Synthetic cannabinoids have led to the deaths of about 80 New Zealanders in less than two years - and researchers want to find out why.
Otago University head pharmacology and toxicology Michelle Glass has recently been awarded funding from the Health Research Council to find out why synthetics are so dangerous and how to treat users at hospital emergency departments.
Prof Glass said synthetics had caused more deaths in New Zealand than in many other parts of the world.
"We're really just getting started on trying to understand where the massive toxicity is coming from, why people are dying from this.
"We've had synthetics on the market since about 2008, but the deaths are becoming more and more common.
"We know there are different chemicals coming out all the time, but I think the ones coming out right now are probably inherently more dangerous than the earlier ones."
Synthetic cannabinoids are mostly made in China by people who have some knowledge of chemistry. They are imported into New Zealand as a white powder that is difficult for law enforcement agencies to pick up, partly because there are more than 250 forms of the drug.
Drug importers in New Zealand mix the powder with solvents before spraying it on any kind of dried plant, so that it resembles dried cannabis plant material.
Prof Glass has been studying both natural and synthetic cannabinoids for almost 25 years and said the
drugs were vastly different.
"Cannabis has this perception of being safe, whereas the synthetics are clearly not safe.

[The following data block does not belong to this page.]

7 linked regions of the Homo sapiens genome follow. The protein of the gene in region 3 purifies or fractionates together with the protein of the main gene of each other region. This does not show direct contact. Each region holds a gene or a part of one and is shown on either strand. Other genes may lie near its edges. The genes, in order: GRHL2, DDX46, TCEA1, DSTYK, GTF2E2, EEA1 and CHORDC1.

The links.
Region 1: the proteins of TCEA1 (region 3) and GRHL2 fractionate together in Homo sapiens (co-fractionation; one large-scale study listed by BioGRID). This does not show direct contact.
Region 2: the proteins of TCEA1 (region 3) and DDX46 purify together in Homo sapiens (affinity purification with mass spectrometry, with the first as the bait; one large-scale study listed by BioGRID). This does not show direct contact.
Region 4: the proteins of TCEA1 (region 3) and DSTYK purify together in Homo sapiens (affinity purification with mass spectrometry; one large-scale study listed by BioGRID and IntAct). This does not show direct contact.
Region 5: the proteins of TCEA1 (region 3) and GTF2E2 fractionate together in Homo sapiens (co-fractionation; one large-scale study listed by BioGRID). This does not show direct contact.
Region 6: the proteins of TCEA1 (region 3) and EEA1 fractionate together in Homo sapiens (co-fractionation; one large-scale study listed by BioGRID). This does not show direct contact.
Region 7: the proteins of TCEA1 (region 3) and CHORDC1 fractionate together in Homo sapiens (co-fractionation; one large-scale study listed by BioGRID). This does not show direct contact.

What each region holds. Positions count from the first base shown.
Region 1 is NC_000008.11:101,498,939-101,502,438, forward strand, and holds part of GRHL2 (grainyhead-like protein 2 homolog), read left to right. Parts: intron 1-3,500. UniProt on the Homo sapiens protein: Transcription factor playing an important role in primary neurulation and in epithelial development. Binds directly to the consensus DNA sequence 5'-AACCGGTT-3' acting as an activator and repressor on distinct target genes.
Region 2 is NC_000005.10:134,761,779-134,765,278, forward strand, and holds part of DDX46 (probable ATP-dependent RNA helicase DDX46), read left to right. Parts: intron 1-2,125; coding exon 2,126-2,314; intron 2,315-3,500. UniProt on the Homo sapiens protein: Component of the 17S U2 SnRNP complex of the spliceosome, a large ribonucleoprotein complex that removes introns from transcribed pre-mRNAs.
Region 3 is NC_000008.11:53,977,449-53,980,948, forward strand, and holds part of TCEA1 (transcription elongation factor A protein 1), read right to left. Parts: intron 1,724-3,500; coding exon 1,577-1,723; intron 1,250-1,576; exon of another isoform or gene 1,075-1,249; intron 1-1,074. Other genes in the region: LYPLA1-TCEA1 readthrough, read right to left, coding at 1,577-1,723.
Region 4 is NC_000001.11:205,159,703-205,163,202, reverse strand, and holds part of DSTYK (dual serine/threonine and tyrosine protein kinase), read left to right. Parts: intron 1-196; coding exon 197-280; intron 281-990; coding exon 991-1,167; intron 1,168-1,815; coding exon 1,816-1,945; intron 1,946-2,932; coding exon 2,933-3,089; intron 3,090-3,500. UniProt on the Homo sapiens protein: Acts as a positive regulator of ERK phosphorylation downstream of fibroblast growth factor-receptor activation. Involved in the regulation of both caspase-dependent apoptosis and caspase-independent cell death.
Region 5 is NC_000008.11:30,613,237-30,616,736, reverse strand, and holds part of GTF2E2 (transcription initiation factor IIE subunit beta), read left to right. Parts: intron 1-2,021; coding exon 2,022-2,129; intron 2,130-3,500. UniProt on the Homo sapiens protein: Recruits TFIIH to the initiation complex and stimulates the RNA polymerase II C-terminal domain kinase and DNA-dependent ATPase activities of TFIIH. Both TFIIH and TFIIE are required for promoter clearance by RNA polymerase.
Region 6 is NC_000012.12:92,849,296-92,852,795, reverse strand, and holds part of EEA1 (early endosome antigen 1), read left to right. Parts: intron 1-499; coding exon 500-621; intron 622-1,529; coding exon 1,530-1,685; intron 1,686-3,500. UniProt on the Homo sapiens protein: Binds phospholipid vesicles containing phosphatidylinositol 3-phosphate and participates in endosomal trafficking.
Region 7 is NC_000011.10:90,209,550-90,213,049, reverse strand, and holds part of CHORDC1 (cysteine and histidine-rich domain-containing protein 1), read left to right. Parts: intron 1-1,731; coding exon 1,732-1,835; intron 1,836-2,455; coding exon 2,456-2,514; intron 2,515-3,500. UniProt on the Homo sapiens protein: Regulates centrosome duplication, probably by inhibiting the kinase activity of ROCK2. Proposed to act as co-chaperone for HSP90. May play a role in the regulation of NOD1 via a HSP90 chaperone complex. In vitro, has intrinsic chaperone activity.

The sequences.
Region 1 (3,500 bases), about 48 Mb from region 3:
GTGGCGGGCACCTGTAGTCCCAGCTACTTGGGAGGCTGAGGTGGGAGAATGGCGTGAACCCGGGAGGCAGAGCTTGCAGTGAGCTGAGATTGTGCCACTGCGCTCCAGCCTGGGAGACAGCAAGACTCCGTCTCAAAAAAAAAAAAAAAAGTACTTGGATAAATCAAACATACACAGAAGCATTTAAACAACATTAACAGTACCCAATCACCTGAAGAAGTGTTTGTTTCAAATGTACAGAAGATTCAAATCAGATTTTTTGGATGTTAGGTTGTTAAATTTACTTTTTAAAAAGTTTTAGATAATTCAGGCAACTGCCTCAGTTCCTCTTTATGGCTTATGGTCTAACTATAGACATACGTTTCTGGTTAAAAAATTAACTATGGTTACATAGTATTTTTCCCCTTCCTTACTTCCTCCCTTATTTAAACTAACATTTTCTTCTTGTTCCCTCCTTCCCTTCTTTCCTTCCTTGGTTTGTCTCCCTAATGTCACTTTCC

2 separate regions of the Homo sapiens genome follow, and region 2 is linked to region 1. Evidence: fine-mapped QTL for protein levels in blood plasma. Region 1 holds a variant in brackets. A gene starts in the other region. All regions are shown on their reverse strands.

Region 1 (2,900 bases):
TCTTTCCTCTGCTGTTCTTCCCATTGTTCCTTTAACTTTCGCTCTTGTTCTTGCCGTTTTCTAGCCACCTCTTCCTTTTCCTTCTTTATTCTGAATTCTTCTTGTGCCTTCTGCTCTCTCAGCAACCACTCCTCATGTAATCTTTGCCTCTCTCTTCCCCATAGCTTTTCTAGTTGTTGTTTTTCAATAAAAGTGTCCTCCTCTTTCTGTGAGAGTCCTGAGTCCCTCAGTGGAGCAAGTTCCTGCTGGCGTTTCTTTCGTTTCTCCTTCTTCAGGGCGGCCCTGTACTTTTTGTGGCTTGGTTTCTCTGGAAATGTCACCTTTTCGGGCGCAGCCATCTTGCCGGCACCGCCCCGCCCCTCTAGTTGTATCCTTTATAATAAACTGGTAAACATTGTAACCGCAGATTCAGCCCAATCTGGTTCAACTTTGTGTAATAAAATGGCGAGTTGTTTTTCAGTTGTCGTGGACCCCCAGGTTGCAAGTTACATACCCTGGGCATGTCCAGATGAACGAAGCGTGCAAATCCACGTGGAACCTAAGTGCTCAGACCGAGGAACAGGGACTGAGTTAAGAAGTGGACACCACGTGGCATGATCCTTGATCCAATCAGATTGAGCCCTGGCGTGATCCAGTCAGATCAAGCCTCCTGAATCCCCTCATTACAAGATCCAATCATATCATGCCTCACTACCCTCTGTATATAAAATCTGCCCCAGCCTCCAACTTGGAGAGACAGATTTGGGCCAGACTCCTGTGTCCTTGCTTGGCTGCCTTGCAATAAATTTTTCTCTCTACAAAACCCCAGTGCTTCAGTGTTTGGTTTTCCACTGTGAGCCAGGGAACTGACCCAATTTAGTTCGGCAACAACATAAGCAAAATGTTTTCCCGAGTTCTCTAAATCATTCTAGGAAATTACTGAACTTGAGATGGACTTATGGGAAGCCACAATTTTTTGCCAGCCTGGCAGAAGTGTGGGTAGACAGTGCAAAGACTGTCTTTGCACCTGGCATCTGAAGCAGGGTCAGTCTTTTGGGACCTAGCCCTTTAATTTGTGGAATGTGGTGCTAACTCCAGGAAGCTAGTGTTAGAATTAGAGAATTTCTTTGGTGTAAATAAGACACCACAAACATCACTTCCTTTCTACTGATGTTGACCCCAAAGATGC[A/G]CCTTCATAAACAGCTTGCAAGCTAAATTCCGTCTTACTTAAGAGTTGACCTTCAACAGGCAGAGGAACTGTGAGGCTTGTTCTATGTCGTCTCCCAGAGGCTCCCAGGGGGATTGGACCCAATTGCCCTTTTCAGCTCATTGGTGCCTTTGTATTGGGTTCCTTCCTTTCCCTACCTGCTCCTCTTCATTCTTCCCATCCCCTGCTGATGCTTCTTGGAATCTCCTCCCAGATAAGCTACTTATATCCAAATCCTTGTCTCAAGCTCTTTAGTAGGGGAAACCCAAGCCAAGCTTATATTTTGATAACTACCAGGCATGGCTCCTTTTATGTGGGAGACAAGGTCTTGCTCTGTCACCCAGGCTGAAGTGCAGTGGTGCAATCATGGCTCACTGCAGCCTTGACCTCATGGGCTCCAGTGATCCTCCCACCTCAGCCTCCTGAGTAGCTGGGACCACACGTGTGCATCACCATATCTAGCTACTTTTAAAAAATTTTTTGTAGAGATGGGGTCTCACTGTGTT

"People are thinking it's just another kind of cannabis but it's not; it's a chemical made in a lab sprayed onto plant material."
The harm caused by synthetic cannabinoids could be related to the extremely high potency of the drugs, Prof Glass said.
"It's a completely uncontrolled, unregulated product obviously.
"There's no dose control. People could be getting a much higher dose than they need to get high. That could be what's driving the toxicity."
Contaminants in some batches could also be responsible for harmful health impacts and deaths, she said.
The research will also look at ways to treat people who arrive at hospital emergency departments suffering from synthetic cannabinoids.
This could include using medicines that block cannabinoid receptors in the brain to reduce the effects of the drugs, she said.
At present, most drug tests cannot detect synthetic drugs, so it can be difficult for hospital staff to know what people have taken.
While some have argued the illegality of cannabis had increased the use of the far more dangerous synthetic cannabinoids, Prof Glass said synthetics were cheaper and still used in countries where cannabis was legal.
Prof Glass said synthetics were the fastest growing recreational drug.